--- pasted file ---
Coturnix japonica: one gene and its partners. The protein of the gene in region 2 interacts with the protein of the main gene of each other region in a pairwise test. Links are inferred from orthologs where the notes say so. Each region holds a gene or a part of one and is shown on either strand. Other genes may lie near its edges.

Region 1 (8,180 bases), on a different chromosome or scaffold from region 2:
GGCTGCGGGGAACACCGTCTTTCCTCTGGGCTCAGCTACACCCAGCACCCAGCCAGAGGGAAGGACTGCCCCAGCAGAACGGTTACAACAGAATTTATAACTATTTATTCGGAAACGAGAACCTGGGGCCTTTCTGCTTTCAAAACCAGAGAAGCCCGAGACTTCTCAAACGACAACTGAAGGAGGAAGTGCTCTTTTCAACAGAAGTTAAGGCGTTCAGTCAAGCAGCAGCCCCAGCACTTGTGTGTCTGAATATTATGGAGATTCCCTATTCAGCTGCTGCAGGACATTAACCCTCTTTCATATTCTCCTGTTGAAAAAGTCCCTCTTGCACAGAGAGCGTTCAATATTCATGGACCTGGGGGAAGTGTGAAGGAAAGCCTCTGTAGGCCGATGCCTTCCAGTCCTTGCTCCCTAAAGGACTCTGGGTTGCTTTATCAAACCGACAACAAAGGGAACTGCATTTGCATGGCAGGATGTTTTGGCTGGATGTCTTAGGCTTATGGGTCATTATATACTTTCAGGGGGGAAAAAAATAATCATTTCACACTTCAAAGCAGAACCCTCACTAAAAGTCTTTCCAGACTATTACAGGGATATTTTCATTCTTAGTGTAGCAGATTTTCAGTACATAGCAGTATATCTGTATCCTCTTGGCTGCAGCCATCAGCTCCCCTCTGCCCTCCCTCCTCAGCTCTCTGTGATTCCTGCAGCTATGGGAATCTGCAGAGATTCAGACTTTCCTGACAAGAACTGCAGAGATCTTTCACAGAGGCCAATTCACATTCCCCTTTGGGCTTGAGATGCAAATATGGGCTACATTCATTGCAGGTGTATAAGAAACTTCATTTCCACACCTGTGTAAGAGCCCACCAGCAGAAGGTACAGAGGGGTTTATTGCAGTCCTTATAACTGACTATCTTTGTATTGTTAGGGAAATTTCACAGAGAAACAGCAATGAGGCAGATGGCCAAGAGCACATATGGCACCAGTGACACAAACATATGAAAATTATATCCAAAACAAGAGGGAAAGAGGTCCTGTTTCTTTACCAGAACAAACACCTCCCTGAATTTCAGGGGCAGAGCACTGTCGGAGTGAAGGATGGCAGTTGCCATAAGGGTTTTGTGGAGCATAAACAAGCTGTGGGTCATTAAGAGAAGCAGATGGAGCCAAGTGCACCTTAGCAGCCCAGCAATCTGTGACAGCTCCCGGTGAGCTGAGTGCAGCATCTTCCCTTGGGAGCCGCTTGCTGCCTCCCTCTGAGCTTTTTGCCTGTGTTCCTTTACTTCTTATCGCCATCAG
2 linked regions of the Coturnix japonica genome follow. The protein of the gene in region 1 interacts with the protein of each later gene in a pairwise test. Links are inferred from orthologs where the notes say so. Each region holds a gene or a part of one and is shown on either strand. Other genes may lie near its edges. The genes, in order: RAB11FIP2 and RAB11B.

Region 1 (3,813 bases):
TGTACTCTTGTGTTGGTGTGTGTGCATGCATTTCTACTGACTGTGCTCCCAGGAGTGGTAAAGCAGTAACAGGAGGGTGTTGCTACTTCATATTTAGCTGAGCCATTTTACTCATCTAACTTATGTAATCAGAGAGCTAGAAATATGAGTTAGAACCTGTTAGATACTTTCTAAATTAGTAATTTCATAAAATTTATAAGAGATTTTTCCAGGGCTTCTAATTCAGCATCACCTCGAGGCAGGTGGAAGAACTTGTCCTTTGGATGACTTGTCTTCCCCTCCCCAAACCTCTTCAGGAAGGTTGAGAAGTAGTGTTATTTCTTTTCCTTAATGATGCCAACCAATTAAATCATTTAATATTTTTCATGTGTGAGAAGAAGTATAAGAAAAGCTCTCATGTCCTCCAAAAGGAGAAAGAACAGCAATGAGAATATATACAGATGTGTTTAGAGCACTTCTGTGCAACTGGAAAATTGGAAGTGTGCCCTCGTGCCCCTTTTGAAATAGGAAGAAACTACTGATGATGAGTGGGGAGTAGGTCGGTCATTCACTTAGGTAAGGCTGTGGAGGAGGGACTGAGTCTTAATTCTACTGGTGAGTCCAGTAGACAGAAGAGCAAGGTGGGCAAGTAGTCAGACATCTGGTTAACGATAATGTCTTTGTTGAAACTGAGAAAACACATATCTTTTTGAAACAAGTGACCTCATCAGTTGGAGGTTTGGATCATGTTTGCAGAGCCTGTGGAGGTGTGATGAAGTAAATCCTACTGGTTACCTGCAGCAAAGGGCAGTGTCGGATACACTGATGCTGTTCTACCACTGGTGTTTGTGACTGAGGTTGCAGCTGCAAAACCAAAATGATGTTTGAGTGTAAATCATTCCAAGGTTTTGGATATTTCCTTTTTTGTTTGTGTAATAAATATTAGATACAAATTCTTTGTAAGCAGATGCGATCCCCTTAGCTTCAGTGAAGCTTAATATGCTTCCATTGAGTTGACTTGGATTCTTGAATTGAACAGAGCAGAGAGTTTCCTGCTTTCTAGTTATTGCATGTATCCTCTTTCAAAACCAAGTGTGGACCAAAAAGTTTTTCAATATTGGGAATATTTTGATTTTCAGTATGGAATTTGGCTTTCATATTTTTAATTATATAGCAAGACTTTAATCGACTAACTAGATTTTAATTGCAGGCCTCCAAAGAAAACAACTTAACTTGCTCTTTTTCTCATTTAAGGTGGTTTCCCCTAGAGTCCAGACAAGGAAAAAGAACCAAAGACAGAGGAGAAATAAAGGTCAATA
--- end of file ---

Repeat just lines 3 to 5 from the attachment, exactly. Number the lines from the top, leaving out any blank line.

GGCTGCGGGGAACACCGTCTTTCCTCTGGGCTCAGCTACACCCAGCACCCAGCCAGAGGGAAGGACTGCCCCAGCAGAACGGTTACAACAGAATTTATAACTATTTATTCGGAAACGAGAACCTGGGGCCTTTCTGCTTTCAAAACCAGAGAAGCCCGAGACTTCTCAAACGACAACTGAAGGAGGAAGTGCTCTTTTCAACAGAAGTTAAGGCGTTCAGTCAAGCAGCAGCCCCAGCACTTGTGTGTCTGAATATTATGGAGATTCCCTATTCAGCTGCTGCAGGACATTAACCCTCTTTCATATTCTCCTGTTGAAAAAGTCCCTCTTGCACAGAGAGCGTTCAATATTCATGGACCTGGGGGAAGTGTGAAGGAAAGCCTCTGTAGGCCGATGCCTTCCAGTCCTTGCTCCCTAAAGGACTCTGGGTTGCTTTATCAAACCGACAACAAAGGGAACTGCATTTGCATGGCAGGATGTTTTGGCTGGATGTCTTAGGCTTATGGGTCATTATATACTTTCAGGGGGGAAAAAAATAATCATTTCACACTTCAAAGCAGAACCCTCACTAAAAGTCTTTCCAGACTATTACAGGGATATTTTCATTCTTAGTGTAGCAGATTTTCAGTACATAGCAGTATATCTGTATCCTCTTGGCTGCAGCCATCAGCTCCCCTCTGCCCTCCCTCCTCAGCTCTCTGTGATTCCTGCAGCTATGGGAATCTGCAGAGATTCAGACTTTCCTGACAAGAACTGCAGAGATCTTTCACAGAGGCCAATTCACATTCCCCTTTGGGCTTGAGATGCAAATATGGGCTACATTCATTGCAGGTGTATAAGAAACTTCATTTCCACACCTGTGTAAGAGCCCACCAGCAGAAGGTACAGAGGGGTTTATTGCAGTCCTTATAACTGACTATCTTTGTATTGTTAGGGAAATTTCACAGAGAAACAGCAATGAGGCAGATGGCCAAGAGCACATATGGCACCAGTGACACAAACATATGAAAATTATATCCAAAACAAGAGGGAAAGAGGTCCTGTTTCTTTACCAGAACAAACACCTCCCTGAATTTCAGGGGCAGAGCACTGTCGGAGTGAAGGATGGCAGTTGCCATAAGGGTTTTGTGGAGCATAAACAAGCTGTGGGTCATTAAGAGAAGCAGATGGAGCCAAGTGCACCTTAGCAGCCCAGCAATCTGTGACAGCTCCCGGTGAGCTGAGTGCAGCATCTTCCCTTGGGAGCCGCTTGCTGCCTCCCTCTGAGCTTTTTGCCTGTGTTCCTTTACTTCTTATCGCCATCAG
2 linked regions of the Coturnix japonica genome follow. The protein of the gene in region 1 interacts with the protein of each later gene in a pairwise test. Links are inferred from orthologs where the notes say so. Each region holds a gene or a part of one and is shown on either strand. Other genes may lie near its edges. The genes, in order: RAB11FIP2 and RAB11B.

Region 1 (3,813 bases):